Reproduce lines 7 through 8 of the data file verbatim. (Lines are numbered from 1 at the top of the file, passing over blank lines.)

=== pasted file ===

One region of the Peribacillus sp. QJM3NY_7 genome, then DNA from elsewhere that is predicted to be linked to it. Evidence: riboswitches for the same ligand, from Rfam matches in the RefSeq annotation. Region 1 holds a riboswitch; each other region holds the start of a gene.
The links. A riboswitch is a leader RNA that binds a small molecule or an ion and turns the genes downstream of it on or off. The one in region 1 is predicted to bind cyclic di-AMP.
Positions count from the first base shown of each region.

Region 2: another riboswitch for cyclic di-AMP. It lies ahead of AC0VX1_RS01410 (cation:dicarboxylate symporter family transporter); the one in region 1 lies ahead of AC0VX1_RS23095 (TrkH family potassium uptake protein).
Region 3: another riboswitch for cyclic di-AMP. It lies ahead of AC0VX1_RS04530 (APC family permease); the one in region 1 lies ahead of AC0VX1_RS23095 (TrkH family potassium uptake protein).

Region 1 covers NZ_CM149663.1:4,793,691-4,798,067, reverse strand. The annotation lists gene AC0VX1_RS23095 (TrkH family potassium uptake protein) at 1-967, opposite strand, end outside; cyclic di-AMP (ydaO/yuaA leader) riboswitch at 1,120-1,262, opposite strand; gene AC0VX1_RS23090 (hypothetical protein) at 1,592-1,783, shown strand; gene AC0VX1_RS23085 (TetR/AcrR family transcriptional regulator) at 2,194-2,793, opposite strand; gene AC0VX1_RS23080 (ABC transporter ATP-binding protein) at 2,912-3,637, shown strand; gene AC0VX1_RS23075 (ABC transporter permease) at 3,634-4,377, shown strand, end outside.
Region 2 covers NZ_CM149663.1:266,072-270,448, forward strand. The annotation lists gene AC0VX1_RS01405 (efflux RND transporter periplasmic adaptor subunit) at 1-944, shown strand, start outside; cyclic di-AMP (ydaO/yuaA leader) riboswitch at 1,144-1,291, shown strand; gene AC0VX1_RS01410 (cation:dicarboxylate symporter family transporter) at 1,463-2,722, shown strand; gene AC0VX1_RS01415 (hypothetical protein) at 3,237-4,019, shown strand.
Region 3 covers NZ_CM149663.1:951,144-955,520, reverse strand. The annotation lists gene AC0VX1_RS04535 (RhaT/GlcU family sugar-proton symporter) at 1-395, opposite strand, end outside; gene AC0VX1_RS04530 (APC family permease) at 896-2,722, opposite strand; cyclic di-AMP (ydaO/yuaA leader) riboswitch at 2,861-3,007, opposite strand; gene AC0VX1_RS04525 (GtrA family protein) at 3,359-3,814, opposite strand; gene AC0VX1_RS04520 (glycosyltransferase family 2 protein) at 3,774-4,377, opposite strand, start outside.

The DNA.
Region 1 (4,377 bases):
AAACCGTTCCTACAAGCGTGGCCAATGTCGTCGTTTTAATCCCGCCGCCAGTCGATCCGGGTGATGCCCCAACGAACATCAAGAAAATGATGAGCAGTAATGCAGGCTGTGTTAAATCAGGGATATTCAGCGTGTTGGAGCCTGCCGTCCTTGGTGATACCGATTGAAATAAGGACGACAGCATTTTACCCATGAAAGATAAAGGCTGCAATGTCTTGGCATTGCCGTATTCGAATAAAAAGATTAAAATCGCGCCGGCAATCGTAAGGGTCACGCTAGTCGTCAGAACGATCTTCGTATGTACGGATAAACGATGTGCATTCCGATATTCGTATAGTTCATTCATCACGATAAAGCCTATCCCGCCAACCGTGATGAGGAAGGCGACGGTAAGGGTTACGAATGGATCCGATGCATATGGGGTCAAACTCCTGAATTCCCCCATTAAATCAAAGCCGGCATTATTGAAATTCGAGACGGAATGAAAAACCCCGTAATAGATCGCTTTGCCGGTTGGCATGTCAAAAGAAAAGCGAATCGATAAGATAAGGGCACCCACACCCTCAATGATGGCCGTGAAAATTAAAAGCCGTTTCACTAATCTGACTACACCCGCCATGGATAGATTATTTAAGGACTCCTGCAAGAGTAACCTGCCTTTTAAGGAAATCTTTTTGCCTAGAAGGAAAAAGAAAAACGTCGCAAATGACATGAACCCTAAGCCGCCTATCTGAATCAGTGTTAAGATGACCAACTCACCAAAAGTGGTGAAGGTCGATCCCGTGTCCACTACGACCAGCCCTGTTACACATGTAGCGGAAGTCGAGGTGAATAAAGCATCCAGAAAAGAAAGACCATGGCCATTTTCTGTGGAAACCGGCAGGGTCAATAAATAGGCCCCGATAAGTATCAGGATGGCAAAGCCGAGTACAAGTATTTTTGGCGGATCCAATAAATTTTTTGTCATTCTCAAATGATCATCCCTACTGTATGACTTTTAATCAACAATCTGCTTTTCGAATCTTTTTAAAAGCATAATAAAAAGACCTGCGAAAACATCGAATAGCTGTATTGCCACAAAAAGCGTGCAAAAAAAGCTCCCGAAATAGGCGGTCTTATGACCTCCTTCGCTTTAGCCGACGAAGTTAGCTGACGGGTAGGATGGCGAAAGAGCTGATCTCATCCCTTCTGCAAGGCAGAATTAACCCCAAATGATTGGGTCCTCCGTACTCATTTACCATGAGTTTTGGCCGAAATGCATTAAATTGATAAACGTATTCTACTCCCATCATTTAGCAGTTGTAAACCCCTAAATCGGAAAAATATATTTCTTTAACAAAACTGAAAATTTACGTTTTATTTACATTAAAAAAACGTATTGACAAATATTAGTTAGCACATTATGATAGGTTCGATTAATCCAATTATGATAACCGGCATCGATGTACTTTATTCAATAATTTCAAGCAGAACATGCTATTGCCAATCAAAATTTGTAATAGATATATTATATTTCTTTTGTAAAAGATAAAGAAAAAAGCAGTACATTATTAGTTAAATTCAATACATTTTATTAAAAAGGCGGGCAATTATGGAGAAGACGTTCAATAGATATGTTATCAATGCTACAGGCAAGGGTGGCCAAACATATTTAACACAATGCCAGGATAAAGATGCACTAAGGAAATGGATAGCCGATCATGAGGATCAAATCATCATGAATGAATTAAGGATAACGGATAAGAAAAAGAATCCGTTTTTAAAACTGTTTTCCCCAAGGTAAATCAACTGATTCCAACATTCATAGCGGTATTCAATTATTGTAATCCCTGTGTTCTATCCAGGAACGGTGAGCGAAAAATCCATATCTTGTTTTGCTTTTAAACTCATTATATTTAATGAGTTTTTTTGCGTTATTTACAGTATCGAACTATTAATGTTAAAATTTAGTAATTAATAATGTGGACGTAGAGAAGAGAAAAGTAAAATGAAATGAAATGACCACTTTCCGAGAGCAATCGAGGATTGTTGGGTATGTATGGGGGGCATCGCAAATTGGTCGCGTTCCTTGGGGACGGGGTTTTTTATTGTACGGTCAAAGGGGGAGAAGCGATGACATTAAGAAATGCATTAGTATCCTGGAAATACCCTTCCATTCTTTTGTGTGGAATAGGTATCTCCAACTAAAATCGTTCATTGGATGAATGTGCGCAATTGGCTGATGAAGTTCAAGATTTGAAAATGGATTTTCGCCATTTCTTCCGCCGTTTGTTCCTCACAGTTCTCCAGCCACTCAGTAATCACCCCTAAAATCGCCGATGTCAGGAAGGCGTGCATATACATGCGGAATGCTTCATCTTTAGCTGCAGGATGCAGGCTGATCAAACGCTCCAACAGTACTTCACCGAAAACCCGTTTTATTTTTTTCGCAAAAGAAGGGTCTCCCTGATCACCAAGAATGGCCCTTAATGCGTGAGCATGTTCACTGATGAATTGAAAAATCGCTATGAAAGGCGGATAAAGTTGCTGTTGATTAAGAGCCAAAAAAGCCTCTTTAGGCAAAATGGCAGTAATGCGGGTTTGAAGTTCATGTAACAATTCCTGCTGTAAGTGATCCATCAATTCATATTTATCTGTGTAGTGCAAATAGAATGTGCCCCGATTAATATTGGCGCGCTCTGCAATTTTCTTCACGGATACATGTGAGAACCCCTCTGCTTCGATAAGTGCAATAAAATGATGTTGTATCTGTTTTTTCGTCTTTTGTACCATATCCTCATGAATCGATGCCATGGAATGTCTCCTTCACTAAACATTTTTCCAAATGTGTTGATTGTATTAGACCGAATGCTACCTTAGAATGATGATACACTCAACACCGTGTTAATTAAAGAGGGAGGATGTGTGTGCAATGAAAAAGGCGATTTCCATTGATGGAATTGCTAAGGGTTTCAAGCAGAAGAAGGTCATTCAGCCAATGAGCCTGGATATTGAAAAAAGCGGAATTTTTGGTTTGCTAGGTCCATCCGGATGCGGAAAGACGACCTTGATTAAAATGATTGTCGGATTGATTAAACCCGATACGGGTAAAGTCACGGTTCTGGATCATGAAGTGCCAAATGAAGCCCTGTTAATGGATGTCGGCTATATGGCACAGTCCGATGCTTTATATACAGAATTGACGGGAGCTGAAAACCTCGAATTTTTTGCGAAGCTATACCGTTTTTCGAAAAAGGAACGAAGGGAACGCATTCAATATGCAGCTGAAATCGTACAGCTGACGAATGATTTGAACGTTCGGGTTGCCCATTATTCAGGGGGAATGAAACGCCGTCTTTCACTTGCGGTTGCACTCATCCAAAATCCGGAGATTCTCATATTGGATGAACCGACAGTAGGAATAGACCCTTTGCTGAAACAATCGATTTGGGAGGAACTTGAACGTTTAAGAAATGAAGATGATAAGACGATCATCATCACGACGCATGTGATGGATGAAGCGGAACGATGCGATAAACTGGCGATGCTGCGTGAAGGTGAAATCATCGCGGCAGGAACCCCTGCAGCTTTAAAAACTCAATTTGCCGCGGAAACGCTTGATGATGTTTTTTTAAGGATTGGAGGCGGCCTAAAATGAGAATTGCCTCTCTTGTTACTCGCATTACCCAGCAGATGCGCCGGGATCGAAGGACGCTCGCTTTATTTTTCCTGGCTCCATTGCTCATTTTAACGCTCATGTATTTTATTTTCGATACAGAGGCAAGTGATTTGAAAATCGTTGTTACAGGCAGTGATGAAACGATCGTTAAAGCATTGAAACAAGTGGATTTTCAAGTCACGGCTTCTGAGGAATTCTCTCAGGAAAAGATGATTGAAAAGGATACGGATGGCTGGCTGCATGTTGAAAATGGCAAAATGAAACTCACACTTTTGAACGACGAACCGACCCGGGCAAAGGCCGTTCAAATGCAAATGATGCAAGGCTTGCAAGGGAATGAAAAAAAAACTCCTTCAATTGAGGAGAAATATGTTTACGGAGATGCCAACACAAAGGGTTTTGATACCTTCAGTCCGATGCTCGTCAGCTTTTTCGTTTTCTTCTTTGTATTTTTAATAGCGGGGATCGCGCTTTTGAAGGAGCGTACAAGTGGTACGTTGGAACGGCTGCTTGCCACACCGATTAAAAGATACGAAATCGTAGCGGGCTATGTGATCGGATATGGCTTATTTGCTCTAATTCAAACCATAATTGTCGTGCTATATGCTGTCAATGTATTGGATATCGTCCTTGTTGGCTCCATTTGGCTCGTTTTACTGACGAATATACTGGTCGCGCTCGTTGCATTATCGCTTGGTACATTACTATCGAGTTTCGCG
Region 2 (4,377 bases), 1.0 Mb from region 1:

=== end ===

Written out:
Region 2 covers NZ_CM149663.1:266,072-270,448, forward strand. The annotation lists gene AC0VX1_RS01405 (efflux RND transporter periplasmic adaptor subunit) at 1-944, shown strand, start outside; cyclic di-AMP (ydaO/yuaA leader) riboswitch at 1,144-1,291, shown strand; gene AC0VX1_RS01410 (cation:dicarboxylate symporter family transporter) at 1,463-2,722, shown strand; gene AC0VX1_RS01415 (hypothetical protein) at 3,237-4,019, shown strand.
Region 3 covers NZ_CM149663.1:951,144-955,520, reverse strand. The annotation lists gene AC0VX1_RS04535 (RhaT/GlcU family sugar-proton symporter) at 1-395, opposite strand, end outside; gene AC0VX1_RS04530 (APC family permease) at 896-2,722, opposite strand; cyclic di-AMP (ydaO/yuaA leader) riboswitch at 2,861-3,007, opposite strand; gene AC0VX1_RS04525 (GtrA family protein) at 3,359-3,814, opposite strand; gene AC0VX1_RS04520 (glycosyltransferase family 2 protein) at 3,774-4,377, opposite strand, start outside.